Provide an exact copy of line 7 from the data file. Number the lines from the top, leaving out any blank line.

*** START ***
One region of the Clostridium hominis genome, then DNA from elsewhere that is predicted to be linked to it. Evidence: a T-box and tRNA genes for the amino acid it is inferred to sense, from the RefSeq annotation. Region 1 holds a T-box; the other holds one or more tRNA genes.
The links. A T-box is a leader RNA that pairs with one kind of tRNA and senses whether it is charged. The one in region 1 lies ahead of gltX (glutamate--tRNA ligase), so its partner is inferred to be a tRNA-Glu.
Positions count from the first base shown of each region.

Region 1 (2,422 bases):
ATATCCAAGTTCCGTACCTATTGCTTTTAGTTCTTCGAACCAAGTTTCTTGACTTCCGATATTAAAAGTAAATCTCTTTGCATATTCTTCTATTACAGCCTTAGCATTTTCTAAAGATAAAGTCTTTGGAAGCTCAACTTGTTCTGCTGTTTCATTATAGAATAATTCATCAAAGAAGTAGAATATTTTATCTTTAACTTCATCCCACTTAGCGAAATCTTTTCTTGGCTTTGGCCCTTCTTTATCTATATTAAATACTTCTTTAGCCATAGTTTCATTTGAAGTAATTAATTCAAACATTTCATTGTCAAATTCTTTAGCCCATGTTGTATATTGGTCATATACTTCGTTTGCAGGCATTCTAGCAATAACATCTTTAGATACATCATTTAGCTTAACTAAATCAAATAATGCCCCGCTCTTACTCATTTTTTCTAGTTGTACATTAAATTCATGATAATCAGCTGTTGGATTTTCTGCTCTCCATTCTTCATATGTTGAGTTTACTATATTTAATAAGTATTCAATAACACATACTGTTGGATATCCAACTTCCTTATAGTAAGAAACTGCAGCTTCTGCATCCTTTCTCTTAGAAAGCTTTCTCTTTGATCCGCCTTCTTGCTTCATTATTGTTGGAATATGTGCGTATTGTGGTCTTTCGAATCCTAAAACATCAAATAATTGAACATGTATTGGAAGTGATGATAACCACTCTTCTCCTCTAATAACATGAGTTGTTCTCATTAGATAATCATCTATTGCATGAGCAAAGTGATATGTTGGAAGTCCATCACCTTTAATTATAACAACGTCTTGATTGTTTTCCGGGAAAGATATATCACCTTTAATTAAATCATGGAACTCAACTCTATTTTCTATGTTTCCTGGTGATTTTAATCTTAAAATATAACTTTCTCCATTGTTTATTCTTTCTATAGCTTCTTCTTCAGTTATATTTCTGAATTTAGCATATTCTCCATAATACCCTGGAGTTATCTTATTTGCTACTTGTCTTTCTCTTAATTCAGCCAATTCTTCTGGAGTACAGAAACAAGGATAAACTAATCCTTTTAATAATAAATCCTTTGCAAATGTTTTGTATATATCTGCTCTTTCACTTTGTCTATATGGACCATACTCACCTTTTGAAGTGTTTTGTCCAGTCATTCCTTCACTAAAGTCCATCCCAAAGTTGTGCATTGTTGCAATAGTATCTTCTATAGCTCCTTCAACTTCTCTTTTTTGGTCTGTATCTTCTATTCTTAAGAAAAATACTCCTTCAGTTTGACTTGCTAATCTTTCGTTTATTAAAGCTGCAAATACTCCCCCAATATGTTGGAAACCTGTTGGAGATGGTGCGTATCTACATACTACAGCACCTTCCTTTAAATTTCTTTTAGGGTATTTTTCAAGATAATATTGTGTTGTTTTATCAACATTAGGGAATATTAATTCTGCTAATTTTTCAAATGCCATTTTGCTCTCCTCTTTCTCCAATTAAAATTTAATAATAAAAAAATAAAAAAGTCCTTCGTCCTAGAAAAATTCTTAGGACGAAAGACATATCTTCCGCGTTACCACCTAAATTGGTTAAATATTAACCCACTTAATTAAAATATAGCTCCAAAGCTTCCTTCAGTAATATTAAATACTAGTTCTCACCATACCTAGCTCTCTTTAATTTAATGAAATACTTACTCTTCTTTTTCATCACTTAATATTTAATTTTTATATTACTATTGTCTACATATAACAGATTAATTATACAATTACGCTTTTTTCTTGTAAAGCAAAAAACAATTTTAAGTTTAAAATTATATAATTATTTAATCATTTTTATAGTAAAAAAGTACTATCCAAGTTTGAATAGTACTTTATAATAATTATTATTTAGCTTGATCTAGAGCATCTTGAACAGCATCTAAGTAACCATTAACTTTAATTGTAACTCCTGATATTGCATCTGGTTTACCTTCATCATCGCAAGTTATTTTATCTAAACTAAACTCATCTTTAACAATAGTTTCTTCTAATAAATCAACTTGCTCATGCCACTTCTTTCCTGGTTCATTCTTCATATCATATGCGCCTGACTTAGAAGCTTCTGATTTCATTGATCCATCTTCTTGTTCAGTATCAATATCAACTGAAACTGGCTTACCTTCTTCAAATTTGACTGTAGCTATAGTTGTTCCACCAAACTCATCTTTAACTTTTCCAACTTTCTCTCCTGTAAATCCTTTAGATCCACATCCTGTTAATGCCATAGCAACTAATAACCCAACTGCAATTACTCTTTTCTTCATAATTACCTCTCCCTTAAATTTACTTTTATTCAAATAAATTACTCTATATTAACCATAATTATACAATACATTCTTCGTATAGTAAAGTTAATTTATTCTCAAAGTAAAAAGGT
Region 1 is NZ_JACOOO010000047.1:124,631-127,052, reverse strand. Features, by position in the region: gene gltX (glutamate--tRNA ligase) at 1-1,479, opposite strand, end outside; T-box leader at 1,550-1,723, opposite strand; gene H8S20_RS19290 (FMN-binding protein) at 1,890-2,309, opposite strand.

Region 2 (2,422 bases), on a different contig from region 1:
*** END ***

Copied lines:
Region 2 (2,422 bases), on a different contig from region 1: